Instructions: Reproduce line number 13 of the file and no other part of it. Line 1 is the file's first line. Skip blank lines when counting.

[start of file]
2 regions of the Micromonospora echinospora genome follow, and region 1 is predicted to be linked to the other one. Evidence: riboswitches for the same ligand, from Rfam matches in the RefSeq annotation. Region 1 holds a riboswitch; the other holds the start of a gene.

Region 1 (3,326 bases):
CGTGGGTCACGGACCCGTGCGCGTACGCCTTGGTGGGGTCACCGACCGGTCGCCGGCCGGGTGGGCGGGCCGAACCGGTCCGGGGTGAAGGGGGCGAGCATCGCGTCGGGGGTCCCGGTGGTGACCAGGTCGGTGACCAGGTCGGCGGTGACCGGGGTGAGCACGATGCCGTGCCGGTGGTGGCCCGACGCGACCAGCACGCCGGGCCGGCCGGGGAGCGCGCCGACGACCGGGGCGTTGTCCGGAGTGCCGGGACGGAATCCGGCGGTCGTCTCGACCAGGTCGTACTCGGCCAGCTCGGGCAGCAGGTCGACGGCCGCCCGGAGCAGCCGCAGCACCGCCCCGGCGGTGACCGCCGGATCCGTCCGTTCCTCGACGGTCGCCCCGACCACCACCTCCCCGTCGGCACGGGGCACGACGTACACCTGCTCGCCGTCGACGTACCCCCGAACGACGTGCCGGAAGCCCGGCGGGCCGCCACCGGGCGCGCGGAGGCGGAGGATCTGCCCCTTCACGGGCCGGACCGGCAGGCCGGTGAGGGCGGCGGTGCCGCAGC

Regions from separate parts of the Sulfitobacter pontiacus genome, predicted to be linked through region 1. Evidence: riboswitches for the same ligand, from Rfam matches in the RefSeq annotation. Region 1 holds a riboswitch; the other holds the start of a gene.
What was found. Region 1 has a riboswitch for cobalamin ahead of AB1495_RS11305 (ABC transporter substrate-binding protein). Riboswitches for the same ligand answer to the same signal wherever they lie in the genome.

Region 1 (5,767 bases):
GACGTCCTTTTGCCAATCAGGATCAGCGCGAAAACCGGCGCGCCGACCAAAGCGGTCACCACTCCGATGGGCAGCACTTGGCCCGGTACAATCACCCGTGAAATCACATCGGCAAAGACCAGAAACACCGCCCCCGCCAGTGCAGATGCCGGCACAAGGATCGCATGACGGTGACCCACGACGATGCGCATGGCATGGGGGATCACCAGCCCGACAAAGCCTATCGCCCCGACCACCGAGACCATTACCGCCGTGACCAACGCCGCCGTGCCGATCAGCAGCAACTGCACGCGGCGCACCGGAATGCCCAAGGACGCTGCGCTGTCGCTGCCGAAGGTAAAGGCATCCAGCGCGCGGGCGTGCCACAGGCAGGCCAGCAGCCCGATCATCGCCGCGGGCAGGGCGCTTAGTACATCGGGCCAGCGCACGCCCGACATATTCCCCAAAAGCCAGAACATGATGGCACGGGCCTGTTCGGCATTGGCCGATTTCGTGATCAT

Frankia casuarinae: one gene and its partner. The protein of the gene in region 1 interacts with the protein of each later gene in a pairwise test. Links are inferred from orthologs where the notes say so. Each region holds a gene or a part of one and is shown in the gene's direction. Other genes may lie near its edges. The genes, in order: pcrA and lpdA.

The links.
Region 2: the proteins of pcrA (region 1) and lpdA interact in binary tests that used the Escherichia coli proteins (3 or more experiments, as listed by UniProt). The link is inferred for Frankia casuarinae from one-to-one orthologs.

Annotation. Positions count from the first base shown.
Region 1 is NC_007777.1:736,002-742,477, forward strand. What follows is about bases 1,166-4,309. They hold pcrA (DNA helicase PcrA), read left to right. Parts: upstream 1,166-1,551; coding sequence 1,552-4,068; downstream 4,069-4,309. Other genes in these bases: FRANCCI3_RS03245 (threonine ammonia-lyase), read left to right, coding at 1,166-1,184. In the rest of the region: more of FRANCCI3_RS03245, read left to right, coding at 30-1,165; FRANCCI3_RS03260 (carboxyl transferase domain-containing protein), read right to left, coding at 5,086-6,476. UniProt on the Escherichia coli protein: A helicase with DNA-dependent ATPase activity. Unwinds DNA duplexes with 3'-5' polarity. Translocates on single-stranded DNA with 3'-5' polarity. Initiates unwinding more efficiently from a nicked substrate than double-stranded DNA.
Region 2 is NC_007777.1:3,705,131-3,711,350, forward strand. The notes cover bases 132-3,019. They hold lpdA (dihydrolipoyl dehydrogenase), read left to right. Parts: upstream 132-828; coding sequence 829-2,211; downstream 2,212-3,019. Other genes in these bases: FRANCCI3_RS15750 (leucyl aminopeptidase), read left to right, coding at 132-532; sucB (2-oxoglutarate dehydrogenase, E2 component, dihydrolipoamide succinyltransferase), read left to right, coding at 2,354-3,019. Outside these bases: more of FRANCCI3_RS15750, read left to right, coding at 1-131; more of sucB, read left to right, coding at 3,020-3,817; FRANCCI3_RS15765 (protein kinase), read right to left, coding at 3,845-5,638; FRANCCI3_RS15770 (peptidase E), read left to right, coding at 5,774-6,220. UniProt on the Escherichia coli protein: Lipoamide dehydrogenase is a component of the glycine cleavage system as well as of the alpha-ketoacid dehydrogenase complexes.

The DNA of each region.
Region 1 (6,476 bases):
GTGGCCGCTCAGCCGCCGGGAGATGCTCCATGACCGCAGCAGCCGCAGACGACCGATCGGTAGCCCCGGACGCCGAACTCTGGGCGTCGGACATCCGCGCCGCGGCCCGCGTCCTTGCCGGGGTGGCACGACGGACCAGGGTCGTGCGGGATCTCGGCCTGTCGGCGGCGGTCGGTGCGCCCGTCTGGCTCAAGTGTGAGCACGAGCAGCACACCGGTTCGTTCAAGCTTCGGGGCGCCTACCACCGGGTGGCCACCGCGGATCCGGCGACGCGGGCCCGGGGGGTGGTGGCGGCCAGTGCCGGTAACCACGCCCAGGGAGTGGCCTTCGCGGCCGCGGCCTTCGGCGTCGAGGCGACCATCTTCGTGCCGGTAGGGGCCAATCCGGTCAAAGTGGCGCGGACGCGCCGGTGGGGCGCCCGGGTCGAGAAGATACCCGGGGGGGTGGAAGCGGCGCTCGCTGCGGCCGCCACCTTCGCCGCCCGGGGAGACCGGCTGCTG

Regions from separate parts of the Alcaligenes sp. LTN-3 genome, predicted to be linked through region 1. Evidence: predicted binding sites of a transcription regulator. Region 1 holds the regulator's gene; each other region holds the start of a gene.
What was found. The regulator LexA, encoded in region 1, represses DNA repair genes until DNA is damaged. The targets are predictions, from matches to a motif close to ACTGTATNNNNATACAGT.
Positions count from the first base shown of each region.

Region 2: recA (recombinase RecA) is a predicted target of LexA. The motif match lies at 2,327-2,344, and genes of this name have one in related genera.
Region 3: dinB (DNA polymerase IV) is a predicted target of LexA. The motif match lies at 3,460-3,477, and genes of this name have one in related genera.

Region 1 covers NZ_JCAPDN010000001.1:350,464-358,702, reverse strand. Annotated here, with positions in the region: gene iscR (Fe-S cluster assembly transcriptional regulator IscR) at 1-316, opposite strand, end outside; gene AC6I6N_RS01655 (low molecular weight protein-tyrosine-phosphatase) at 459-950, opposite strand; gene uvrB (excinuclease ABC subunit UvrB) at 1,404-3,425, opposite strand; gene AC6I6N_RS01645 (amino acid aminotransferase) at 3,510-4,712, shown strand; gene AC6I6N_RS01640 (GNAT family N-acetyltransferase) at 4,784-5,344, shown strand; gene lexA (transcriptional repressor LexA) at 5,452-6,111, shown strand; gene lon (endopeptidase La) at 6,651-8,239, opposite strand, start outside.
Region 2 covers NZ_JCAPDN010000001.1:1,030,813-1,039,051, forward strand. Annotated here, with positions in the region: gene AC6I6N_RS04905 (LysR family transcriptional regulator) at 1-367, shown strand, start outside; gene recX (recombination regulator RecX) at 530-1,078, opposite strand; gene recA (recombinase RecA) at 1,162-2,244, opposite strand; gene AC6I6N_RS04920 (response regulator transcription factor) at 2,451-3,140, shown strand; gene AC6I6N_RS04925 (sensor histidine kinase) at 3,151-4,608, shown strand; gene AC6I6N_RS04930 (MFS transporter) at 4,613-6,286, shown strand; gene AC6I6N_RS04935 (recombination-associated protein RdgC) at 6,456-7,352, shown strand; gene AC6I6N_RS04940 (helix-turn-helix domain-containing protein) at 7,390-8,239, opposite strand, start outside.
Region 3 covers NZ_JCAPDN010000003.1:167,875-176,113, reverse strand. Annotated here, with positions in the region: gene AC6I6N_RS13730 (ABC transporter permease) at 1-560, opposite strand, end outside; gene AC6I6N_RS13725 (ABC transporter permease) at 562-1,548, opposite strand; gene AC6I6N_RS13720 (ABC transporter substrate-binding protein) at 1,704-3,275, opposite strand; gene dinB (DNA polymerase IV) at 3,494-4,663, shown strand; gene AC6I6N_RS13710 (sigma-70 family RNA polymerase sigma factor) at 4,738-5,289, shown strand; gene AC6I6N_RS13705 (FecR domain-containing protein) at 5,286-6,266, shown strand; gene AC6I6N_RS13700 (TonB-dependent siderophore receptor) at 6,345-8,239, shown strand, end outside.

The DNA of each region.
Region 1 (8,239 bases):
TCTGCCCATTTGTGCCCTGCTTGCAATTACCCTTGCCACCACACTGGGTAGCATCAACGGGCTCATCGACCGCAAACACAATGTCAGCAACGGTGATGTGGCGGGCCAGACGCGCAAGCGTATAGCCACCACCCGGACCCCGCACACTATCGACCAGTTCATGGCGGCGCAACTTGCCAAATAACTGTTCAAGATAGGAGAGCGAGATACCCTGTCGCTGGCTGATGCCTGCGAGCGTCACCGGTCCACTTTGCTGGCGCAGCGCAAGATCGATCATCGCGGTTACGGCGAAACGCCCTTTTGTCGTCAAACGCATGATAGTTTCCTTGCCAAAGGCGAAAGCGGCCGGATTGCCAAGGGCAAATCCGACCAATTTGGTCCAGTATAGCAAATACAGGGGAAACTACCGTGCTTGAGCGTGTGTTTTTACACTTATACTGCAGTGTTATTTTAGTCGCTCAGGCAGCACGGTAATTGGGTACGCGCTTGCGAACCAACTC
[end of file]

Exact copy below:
Region 2 is NC_007777.1:3,705,131-3,711,350, forward strand. The notes cover bases 132-3,019. They hold lpdA (dihydrolipoyl dehydrogenase), read left to right. Parts: upstream 132-828; coding sequence 829-2,211; downstream 2,212-3,019. Other genes in these bases: FRANCCI3_RS15750 (leucyl aminopeptidase), read left to right, coding at 132-532; sucB (2-oxoglutarate dehydrogenase, E2 component, dihydrolipoamide succinyltransferase), read left to right, coding at 2,354-3,019. Outside these bases: more of FRANCCI3_RS15750, read left to right, coding at 1-131; more of sucB, read left to right, coding at 3,020-3,817; FRANCCI3_RS15765 (protein kinase), read right to left, coding at 3,845-5,638; FRANCCI3_RS15770 (peptidase E), read left to right, coding at 5,774-6,220. UniProt on the Escherichia coli protein: Lipoamide dehydrogenase is a component of the glycine cleavage system as well as of the alpha-ketoacid dehydrogenase complexes.